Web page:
Excuses for excess deaths
NHS does not accept claims of Royal College
Mar 26, 2023
The Royal College of Emergency Medicine claims that over 20,000 people died in 2022 after waiting for care for at least 12 hours. They say these deaths resulted from long delays in A&E, where emergency departments are frequently overwhelmed and unable to find patients a hospital bed. The claim is based on modelled data which showed that patients who waited longer for a bed had a higher mortality. No consideration seems to have been given to the fact that patients who needed specialised care such as a bed in a coronary care unit might well have had to wait longer and might well have a higher baseline mortality rate.
The claim does suggest that the Royal College of Emergency Medicine does not trust its members to triage patients effectively to ensure those whose lives are at risk get the care they need. It is possible that the rise in A&E waiting times is not the root cause of the problem, but rather a symptom of an overwhelmed healthcare system. This may be due to an increase in the number of patients with severe conditions or an inability to discharge patients to care homes.
If there really was a rise in deaths due to increased waiting time there would be a rise in excess mortality in hospitals. The data on deaths in hospitals does not reflect that. After the lockdown / covid waves, hospital deaths began rising in mid-2021 and remained at higher levels, albeit with a quieter than usual winter in 2021/2022. Deaths in hospital have been below the 2015-2019 average since mid February 2023 according to ONS.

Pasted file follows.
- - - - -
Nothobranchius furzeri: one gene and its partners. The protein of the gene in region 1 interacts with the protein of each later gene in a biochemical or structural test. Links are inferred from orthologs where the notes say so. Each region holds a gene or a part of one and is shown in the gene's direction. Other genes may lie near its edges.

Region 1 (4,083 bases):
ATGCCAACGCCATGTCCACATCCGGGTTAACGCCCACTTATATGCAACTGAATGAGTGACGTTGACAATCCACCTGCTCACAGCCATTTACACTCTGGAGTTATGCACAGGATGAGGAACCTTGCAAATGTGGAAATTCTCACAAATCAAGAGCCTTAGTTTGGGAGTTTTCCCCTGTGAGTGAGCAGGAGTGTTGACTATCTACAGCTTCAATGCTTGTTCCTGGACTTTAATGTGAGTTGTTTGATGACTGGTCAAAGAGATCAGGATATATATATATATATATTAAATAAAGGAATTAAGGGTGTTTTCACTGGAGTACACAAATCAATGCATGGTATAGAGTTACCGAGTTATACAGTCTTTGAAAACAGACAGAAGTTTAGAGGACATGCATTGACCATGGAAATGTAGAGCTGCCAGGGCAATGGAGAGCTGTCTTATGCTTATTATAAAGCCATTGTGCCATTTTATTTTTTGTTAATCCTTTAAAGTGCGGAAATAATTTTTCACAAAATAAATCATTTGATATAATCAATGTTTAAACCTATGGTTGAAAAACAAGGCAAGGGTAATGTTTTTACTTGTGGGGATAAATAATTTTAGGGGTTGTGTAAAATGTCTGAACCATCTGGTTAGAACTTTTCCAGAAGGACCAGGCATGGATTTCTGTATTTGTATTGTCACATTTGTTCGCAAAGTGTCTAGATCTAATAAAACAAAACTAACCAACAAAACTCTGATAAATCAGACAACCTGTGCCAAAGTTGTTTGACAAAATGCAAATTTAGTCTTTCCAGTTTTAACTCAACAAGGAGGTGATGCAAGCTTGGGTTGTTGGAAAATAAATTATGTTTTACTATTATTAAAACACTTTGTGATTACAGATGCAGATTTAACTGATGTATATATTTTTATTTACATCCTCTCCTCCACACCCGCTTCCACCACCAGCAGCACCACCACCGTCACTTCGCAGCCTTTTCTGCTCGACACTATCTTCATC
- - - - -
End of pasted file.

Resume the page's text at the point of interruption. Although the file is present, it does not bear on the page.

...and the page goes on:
Figure 1: Excess deaths by place of death UKHSA data
NHS England disputed the findings. A spokesperson said “The cause of excess deaths is down to a number of different factors and so attributing deaths to one exact thing, as the figures quoted by the RCEM attempt to do, is very unlikely to give a full or certain picture.”
In reality, although there was an excess in hospital deaths in 2022 the numbers dying in excess was always higher for those dying at home than in hospital.
Figure 2: Daily excess deaths at home and in hospital ONS data compared to 2015-2019 baseline
Figure 3: Deaths at home as a percentage increase above 2015-2019 levels since March 2020
The number of deaths that occur at home continue at around 100 more every day than the 2015-2019 average. For three years deaths at home have been between 20-60% above 2015-2019 levels with a further spike in the first lockdown. Yes, some may be patients who would have died in hospices or in hospital in the past. However, a proportion will be sudden deaths. During lockdowns these may have included patients who did not ask for help or were turned away, as highlighted by pathologists in Oxford. There may have been patients who could have had their lives extended in hospitals but because of visitor restrictions chose not to be admitted and died at home. Why have we now still got an excess of such deaths?
This article was originally published by HART Group and is republished here with permission